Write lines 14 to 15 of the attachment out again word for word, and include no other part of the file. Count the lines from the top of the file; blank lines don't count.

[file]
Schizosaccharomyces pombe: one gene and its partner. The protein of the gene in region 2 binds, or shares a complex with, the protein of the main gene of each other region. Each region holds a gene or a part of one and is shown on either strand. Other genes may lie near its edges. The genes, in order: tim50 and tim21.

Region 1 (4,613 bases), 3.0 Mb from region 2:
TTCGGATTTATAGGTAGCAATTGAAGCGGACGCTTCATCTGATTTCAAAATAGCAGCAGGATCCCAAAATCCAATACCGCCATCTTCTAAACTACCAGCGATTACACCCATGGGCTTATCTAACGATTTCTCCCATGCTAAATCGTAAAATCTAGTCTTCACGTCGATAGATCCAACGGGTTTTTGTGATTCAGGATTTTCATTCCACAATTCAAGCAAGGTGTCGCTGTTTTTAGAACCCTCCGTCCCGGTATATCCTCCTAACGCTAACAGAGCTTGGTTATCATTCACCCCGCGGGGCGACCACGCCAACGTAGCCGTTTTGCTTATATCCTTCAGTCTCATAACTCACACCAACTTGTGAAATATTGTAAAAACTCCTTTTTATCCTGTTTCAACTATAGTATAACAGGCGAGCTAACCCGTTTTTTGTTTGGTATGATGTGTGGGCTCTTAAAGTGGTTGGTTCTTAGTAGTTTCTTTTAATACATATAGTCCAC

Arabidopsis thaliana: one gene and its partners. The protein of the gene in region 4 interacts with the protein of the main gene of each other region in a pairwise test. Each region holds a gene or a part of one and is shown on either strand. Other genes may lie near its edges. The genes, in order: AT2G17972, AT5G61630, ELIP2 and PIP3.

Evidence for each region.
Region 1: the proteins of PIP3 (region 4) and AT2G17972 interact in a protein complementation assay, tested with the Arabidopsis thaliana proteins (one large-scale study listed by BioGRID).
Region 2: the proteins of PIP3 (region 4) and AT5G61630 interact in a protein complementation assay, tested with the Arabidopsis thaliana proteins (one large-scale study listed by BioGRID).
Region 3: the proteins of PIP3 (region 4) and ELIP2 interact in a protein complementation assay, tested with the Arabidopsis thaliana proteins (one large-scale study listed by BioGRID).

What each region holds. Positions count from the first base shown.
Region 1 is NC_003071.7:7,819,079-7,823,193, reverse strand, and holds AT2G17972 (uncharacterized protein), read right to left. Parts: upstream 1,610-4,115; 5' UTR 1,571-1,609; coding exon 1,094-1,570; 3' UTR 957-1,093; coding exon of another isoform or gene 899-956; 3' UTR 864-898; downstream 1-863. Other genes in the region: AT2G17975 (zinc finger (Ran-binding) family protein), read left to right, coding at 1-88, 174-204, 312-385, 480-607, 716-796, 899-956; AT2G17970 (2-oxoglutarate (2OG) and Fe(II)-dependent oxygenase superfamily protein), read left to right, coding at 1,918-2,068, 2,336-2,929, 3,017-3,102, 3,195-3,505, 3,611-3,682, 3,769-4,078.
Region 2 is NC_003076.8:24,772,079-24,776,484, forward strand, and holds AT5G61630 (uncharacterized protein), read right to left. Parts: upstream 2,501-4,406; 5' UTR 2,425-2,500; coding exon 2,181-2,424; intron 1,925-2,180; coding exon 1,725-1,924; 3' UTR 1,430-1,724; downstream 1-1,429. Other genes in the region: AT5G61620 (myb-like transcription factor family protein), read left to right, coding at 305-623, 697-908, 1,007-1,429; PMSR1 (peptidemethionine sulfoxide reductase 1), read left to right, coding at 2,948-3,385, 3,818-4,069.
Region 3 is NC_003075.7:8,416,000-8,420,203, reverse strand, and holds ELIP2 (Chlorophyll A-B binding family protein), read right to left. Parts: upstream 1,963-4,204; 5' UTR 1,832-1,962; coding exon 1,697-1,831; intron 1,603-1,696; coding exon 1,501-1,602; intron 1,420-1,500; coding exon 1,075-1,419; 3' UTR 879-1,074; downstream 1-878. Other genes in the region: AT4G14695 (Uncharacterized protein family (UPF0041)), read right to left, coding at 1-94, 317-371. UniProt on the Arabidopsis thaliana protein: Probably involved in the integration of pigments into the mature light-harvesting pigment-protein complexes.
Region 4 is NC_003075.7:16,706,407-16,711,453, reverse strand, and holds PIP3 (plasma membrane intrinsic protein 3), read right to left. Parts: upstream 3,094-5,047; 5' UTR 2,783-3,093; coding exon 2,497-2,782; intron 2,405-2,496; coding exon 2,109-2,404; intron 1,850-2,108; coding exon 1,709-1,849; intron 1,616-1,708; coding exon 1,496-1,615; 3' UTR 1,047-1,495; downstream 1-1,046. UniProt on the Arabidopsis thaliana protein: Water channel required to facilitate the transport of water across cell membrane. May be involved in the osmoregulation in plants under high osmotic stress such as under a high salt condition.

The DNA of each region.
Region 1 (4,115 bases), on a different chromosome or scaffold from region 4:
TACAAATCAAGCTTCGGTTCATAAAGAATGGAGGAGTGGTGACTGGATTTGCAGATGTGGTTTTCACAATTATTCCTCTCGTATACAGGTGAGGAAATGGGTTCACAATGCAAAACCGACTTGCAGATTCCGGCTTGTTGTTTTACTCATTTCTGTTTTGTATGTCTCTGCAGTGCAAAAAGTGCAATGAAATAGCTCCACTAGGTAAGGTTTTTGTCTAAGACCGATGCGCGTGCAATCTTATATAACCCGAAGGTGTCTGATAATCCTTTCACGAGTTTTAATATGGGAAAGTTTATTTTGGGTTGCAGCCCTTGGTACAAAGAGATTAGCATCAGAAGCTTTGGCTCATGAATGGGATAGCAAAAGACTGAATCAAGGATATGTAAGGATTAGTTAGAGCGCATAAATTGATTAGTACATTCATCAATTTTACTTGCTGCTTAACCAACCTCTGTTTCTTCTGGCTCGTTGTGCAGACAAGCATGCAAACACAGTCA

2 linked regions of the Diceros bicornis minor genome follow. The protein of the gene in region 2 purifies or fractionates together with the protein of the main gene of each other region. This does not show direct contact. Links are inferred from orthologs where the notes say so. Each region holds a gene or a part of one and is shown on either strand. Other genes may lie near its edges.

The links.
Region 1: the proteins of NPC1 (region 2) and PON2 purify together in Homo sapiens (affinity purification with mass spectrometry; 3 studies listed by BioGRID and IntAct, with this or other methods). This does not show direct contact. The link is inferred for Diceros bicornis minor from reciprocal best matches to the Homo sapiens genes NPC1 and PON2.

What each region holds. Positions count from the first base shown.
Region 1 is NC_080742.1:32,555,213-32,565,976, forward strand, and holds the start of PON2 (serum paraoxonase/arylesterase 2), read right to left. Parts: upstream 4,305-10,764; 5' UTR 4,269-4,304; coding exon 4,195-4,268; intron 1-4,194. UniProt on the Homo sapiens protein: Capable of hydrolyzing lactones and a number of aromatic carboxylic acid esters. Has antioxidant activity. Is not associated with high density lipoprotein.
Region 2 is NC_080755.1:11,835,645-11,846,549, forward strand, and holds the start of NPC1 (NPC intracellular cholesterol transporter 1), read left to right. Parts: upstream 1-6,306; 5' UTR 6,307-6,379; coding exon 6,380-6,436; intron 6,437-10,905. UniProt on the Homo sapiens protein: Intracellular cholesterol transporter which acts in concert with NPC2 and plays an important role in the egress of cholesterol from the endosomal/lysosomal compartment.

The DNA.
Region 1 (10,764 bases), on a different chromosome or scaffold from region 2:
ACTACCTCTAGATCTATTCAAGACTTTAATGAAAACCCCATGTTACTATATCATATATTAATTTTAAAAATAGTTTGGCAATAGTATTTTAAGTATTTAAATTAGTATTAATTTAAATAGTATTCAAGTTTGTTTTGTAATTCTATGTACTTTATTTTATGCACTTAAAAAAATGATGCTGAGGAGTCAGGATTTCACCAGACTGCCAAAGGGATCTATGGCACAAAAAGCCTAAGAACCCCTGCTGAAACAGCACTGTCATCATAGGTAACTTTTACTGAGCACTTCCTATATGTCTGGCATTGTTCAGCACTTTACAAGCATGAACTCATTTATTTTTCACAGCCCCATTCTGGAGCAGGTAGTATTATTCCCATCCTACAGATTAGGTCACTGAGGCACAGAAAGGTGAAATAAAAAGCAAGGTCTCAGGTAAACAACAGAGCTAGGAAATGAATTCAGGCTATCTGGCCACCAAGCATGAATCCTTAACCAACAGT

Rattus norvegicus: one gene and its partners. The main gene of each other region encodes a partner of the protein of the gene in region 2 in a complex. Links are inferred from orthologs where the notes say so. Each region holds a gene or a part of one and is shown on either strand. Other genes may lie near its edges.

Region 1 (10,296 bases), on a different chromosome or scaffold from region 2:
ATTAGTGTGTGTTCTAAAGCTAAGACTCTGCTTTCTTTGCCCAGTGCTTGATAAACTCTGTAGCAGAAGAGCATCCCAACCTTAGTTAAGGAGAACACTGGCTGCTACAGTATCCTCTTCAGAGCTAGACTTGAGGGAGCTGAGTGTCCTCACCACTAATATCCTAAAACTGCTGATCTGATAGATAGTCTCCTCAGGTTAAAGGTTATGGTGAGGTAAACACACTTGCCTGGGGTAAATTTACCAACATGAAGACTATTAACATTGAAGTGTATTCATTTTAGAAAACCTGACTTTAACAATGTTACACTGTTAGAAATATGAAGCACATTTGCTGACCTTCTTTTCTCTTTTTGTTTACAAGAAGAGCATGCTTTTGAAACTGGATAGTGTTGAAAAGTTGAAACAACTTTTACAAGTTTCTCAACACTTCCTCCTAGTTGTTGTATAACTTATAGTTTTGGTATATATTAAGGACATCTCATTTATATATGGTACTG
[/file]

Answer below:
The DNA of each region.
Region 1 (4,115 bases), on a different chromosome or scaffold from region 4: